by Fredrik Grönkvist
It’s the gold rush of our time (or at least the decade). Seemingly, everyone wants to get their products out on Amazon.com. I’m no stranger to e-commerce myself, as that’s how I started doing business with Chinese suppliers in the first place. However, up until quite recently, E-commerce in Europe and America has been dominated by independent online stores, rather than platforms. This is about to change.
What makes Amazon.com different is that they are not only offering an online platform, but also an integrated logistics system. Ship your bulk cargo to one of Amazon’s warehouses and they take care of the rest, sending your items to your final customers. But that’s only the easy part. Assuming you are buying from China, or any other country outside the United States, you need to get your cargo from a factory floor far away, to an Amazon warehouse. That is often easier said than done, and much can go terribly wrong.
So, we did what we usually do when we don’t have all the answers. We asked an expert. In this article, Kathy Rinetti, Customs Manager of Flexport.com in San Francisco, explains what importers must know about shipping and logistics, when buying in China and selling on Amazon.com. She also explains how non-US businesses can start selling on Amazon.
I bring over 20 years of international trade experience with emphasis on compliance and customs clearance. Prior to joining Flexport, I helped define the U.S. Customs classification logic for two leading international trade software companies. At Flexport I focus on combining compliance with customer service to make importing a painless process.
Flexport helps importers navigate shipping and importing using an innovative software solution. Clients are notified when documents are needed and of their shipments’ statuses every step of the way.
Yes, definitely. To do this, the Bill of Lading would need to be filled out properly with:
It is important that the Amazon warehouse’s contact information be included, because they usually require appointments for shipment deliveries. If this info is missing or inaccurate, it can delay the delivery of the product.
After a shipment is cleared through U.S. Customs, importers will need to make an appointment with their Amazon warehouse and update them on the delivery timetable. Appointments are required, but they also take 2 – 7 days to be confirmed once they are requested, and they cannot be changed.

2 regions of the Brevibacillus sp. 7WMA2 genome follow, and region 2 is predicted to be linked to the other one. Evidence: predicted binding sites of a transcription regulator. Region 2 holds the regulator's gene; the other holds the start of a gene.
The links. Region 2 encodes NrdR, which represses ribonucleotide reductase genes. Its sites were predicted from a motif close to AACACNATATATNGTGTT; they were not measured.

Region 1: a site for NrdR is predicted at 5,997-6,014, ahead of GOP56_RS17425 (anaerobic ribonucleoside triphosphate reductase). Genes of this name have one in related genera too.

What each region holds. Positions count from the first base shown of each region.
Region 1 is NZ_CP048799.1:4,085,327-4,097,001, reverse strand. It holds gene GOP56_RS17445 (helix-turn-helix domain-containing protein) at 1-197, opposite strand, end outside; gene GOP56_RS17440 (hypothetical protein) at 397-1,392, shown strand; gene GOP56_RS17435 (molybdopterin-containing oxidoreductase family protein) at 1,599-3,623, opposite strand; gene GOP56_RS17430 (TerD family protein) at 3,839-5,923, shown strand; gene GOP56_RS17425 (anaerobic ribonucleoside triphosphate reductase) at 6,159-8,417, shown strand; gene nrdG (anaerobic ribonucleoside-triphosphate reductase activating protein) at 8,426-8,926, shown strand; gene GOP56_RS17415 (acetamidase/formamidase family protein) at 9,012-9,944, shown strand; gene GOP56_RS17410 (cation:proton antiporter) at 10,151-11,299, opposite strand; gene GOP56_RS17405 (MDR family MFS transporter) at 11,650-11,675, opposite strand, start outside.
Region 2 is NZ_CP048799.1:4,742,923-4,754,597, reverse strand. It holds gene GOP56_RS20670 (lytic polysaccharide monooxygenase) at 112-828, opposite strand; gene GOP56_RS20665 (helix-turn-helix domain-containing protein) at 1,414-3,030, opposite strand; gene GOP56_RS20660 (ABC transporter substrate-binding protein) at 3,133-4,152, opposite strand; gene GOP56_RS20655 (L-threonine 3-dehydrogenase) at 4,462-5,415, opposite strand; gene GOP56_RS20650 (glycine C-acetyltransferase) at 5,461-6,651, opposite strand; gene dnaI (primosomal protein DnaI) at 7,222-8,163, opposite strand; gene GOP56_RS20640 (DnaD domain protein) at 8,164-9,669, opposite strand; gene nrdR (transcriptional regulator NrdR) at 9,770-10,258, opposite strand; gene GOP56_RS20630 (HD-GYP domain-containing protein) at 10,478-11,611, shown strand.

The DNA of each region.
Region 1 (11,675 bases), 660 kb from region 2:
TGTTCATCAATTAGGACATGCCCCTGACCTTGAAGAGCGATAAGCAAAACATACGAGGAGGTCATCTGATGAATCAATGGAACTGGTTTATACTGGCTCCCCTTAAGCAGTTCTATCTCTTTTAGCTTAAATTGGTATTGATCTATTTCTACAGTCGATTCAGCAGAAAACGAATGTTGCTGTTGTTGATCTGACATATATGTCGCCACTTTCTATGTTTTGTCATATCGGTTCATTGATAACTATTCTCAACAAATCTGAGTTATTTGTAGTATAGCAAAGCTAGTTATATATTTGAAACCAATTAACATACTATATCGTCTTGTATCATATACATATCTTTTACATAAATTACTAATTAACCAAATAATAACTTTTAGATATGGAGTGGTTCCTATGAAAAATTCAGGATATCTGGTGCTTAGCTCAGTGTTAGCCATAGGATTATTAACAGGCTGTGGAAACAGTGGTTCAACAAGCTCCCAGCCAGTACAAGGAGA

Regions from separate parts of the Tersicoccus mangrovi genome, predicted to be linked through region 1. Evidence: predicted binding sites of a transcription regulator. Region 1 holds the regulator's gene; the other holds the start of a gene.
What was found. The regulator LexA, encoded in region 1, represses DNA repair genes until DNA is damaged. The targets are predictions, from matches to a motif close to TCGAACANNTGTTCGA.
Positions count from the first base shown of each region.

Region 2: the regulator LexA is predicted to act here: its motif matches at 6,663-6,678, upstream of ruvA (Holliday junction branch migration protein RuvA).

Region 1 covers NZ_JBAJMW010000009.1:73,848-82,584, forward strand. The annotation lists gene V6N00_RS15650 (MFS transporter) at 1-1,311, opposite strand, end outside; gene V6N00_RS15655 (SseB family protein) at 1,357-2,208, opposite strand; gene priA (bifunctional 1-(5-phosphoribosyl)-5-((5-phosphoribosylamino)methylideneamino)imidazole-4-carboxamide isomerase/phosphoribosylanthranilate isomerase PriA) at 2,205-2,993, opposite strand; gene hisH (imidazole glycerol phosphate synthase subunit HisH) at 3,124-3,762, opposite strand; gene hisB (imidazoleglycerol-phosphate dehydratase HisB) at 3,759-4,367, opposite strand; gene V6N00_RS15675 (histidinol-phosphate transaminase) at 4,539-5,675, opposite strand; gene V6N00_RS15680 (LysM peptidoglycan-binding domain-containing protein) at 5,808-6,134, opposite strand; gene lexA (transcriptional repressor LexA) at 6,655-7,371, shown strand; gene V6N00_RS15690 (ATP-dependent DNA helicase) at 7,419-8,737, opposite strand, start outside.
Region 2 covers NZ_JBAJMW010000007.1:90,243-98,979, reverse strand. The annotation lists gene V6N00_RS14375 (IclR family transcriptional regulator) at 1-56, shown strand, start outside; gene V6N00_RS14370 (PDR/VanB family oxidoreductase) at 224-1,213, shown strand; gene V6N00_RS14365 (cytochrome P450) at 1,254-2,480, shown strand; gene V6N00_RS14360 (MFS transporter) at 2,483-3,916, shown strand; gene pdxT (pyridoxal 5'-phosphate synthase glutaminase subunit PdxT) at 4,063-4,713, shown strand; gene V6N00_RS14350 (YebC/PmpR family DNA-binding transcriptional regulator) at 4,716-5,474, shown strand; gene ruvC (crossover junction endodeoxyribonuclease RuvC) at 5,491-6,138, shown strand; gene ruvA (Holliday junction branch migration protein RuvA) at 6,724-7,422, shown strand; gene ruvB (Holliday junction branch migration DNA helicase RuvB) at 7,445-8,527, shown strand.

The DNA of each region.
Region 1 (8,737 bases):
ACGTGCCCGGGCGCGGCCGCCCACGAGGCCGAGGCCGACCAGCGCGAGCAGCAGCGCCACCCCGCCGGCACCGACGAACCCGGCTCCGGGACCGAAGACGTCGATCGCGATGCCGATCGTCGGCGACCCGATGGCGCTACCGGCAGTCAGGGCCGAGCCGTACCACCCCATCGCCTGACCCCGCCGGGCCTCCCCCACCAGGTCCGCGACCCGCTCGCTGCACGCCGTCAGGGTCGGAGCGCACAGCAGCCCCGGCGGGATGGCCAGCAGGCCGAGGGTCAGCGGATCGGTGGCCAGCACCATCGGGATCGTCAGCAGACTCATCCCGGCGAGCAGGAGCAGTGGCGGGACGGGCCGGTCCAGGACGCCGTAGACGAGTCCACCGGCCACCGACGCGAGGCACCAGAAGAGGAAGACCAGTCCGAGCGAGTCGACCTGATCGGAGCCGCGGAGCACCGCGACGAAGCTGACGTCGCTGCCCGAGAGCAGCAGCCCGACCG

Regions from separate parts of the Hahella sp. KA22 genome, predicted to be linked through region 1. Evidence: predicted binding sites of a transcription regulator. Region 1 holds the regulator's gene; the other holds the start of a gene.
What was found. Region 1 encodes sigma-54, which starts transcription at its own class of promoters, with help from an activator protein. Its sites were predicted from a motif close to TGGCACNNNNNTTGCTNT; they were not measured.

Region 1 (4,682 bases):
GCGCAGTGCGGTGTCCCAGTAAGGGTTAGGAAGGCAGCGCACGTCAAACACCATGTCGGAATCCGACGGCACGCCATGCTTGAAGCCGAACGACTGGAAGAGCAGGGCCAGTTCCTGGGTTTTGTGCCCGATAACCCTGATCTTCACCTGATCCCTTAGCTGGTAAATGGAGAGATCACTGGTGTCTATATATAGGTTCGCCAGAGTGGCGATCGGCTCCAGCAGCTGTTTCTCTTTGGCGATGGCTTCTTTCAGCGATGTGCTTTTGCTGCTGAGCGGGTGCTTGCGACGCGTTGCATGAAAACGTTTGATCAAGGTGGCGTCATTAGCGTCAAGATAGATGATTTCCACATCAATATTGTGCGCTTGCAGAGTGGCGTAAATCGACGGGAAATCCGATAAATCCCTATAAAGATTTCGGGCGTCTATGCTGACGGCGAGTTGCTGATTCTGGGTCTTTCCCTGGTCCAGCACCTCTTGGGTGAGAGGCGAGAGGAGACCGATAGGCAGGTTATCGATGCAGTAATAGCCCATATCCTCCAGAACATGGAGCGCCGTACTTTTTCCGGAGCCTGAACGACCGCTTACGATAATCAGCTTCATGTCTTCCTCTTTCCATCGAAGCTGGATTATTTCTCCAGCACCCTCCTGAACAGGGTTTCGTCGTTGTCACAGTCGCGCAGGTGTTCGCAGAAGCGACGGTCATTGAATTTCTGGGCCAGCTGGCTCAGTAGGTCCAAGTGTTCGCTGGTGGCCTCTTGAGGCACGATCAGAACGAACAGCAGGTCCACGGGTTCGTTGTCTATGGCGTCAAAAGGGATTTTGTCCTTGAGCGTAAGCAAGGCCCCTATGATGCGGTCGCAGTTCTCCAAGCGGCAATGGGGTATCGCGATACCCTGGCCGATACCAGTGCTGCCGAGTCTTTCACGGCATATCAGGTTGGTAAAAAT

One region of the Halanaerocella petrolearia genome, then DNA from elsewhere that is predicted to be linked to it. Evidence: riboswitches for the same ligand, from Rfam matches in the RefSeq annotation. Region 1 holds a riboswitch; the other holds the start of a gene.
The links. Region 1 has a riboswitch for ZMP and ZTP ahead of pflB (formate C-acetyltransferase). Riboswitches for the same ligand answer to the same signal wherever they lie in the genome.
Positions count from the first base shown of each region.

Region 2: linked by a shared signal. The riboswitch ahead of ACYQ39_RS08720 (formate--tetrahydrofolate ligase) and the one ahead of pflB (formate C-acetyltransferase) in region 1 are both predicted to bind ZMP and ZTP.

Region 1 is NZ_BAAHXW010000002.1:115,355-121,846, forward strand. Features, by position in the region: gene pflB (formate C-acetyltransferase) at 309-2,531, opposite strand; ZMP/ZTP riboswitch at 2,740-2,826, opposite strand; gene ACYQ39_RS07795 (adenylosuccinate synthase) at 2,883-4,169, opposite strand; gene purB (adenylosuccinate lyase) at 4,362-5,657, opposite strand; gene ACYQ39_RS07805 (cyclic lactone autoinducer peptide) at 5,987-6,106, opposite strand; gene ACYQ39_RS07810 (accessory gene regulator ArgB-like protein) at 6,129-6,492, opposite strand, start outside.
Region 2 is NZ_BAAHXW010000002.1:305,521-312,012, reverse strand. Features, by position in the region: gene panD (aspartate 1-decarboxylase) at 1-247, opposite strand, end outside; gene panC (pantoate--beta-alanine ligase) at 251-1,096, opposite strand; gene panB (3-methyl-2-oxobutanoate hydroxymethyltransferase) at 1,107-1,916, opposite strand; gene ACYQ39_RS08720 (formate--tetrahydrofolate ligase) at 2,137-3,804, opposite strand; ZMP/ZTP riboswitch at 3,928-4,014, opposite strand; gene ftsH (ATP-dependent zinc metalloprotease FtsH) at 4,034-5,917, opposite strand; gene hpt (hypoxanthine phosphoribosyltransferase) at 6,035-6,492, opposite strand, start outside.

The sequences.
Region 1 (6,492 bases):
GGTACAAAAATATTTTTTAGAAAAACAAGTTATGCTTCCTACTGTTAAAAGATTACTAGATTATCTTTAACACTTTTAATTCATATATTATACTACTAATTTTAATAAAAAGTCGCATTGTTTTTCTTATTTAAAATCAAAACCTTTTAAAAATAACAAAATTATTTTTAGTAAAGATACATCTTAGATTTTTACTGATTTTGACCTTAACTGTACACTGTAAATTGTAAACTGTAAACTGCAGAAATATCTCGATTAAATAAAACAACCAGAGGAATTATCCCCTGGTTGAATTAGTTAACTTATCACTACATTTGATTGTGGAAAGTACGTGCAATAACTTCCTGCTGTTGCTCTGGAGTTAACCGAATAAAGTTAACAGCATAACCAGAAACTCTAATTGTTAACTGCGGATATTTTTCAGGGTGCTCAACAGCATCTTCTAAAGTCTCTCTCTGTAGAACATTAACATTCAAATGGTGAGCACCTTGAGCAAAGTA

In addition, it’s important to maintain your levels of supply in the Amazon warehouse. Amazon determines which vendors with the same product are given higher status by monitoring each vendor’s stock of goods, and if you do run out of stock for popular items, Amazon can and will ask your competing vendors to carry those products going forward.
Importers should negotiate DDP (Delivered Duty Paid) terms, because everything in regards to costs would be settled prior to the shipment’s delivery at the Amazon warehouse. The shipper and the importer would thus not have to worry about any delays that could result from paperwork and clearances or pending payments.
The warehouse address and contact information must be included as the consignee on the house bill of lading.
Amazon warehouses may have special instructions regarding labeling and organization of products. This information can be found here.
In addition, by federal law, all goods must be marked with country of origin. For example, goods originating in China should be marked “Made in China.” The marking must be legible and permanent enough for the ultimate purchaser to be made aware of the goods origin. More details about labeling requirements can be found here.
A foreign-based company can apply for a Customs assigned number which will allow them to import into the US. It’s a requirement that a foreign importer designate an agent for service or process.
This number can be obtained by filling out a Customs Form 5106 and submitting it to Customs, or by having a Customs broker do it electronically on their behalf. Once the company has a Customs assigned number, they will be able to obtain a Customs bond and import into the U.S. under that bond.
Fredrik Grönkvist is the co-founder of ScandinAsian Enterprise in Shanghai. Since 2010, he and his team have helped hundreds of companies worldwide, primarily in the EU and US, to develop and manufacture products in China. He is also the main contributor on www.chinaimportal.com, a leading knowledge base for small- to medium-sized enterprises importing from Asia. For further questions, you can contact him on www.chinaimportal.com/contact-us/.